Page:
The key take home facts are that (a) the total number of deaths so far in the UK since the disease emerged in 1995 is 178 (128 definite and the rest probable). 28 people died of the disease in 2000 and it has been in decline since then. In the last five years only TWO people have died of it, one in 2013 and one this year. There are ZERO current suspected living cases.

It is of course possible that there could be a second wave of deaths since risk is known to be linked to genetic markers and their could be another genetic group with a much longer incubation period. But with each year with no deaths this seems less and less likely.

Comment Re:so is there a good theory? (Score 1) 470

Honestly, I am making most of this reply up as I go along, since I am not a relativity physicist (or indeed any sort of physicist at all) and Shawyer's entire alleged explanation relies on relativity. Having said that, one can determine one's local velocity without a need for an external reference.

Supposing that you placed the device in empty space. We could call its current speed zero. Clearly it is not zero relative to all the other objects in the universe, some of which are approaching and some of which are receding. If we mount a sensitive accelerometer on the device and then switch it on we will (allegedly) record an acceleration. If we now integrate that acceleration over time we will get a 'local' velocity and I THINK that is the velocity Shawyer is discussing. I very vaguely understand that Einstein's special theory of relativity says that different velocity relative to everything else in the universe doesn't matter and that it all comes out correct when you do all the sums, but that might be completely ignorant rubbish.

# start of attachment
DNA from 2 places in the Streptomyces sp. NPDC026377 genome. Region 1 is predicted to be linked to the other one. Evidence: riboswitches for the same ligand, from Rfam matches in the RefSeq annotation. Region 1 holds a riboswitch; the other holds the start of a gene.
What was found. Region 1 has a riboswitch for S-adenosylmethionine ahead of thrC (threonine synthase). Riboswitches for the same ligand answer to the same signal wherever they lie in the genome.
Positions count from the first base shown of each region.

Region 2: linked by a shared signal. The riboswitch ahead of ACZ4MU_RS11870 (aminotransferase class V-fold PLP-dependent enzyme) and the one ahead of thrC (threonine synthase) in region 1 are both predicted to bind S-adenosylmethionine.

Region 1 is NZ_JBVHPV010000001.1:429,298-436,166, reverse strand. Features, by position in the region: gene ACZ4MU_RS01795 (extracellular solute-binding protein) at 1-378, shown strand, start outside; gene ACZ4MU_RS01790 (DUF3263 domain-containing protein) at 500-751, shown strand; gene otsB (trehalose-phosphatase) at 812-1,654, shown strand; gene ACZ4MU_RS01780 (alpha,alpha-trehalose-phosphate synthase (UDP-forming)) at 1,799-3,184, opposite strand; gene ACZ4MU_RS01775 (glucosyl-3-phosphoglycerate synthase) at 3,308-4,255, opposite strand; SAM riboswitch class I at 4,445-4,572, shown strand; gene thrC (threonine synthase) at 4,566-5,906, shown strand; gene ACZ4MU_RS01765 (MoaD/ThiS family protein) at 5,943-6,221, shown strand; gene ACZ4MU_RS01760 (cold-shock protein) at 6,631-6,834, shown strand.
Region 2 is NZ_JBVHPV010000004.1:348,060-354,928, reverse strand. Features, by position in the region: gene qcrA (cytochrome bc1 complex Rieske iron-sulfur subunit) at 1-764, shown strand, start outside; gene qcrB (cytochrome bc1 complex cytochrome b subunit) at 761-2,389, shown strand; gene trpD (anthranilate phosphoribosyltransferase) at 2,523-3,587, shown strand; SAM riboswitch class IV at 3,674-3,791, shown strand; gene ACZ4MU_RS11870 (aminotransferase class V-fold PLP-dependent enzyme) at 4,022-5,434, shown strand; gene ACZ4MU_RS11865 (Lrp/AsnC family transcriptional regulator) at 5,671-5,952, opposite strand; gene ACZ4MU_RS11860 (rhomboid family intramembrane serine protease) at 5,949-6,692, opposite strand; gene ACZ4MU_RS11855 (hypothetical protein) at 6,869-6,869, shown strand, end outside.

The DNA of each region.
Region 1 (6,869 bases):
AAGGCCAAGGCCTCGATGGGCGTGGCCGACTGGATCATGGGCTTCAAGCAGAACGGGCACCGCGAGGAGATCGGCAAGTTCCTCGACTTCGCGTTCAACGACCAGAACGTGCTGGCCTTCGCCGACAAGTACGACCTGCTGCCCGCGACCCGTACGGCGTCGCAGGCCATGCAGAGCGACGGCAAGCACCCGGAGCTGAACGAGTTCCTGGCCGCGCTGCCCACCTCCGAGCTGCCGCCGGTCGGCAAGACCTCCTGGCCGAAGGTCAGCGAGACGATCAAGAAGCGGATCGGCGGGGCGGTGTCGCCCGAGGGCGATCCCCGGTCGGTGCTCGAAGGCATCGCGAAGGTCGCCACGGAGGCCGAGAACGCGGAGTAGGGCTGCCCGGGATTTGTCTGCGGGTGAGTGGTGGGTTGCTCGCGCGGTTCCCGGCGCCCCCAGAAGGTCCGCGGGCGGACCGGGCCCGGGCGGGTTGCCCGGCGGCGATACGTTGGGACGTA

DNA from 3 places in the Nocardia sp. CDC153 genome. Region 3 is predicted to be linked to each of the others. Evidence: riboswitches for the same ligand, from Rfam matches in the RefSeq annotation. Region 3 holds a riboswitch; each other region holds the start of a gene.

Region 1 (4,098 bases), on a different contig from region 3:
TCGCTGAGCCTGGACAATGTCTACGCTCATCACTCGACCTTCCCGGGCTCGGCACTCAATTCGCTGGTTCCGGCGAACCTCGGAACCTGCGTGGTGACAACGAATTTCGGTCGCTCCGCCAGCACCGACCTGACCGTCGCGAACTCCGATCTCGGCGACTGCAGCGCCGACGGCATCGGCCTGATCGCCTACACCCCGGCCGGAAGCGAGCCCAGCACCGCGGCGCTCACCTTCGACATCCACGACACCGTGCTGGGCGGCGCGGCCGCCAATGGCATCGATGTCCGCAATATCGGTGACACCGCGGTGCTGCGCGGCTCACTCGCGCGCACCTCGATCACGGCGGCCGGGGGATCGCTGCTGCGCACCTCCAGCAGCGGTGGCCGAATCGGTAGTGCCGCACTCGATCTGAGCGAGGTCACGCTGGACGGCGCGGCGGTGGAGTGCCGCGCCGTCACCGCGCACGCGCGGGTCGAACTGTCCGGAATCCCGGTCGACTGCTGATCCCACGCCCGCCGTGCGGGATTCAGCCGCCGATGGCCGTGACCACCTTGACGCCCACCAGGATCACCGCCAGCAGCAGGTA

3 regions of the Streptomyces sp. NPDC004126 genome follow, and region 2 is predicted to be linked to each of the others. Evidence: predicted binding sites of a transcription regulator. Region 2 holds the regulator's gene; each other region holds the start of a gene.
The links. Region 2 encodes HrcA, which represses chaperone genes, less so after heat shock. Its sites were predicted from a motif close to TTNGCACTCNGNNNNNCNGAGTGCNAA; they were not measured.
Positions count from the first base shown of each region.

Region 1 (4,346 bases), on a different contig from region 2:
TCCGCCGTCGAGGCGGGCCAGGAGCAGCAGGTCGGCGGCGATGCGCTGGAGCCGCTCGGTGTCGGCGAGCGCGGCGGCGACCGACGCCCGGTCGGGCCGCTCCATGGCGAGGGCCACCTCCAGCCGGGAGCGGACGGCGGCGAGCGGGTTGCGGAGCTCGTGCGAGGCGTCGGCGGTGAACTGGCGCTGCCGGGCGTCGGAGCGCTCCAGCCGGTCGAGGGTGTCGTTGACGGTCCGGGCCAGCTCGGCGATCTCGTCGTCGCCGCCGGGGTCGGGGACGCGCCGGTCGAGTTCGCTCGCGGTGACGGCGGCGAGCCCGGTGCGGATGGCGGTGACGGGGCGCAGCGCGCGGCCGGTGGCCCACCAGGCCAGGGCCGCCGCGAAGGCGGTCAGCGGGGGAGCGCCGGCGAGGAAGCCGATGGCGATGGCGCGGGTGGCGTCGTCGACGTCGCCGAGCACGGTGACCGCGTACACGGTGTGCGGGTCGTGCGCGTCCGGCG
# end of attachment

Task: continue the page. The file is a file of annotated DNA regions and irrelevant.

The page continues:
The only thing I feel able to say with confidence is that if you want an authoritative answer to your question then you need to (a) read Shawyer's papers with a damp towel wrapped round your head and (b) find a proper physicist who has also read them to discuss it with. Sorry!

Comment Re:Propellantless doesn't mean reactionless (Score 2) 470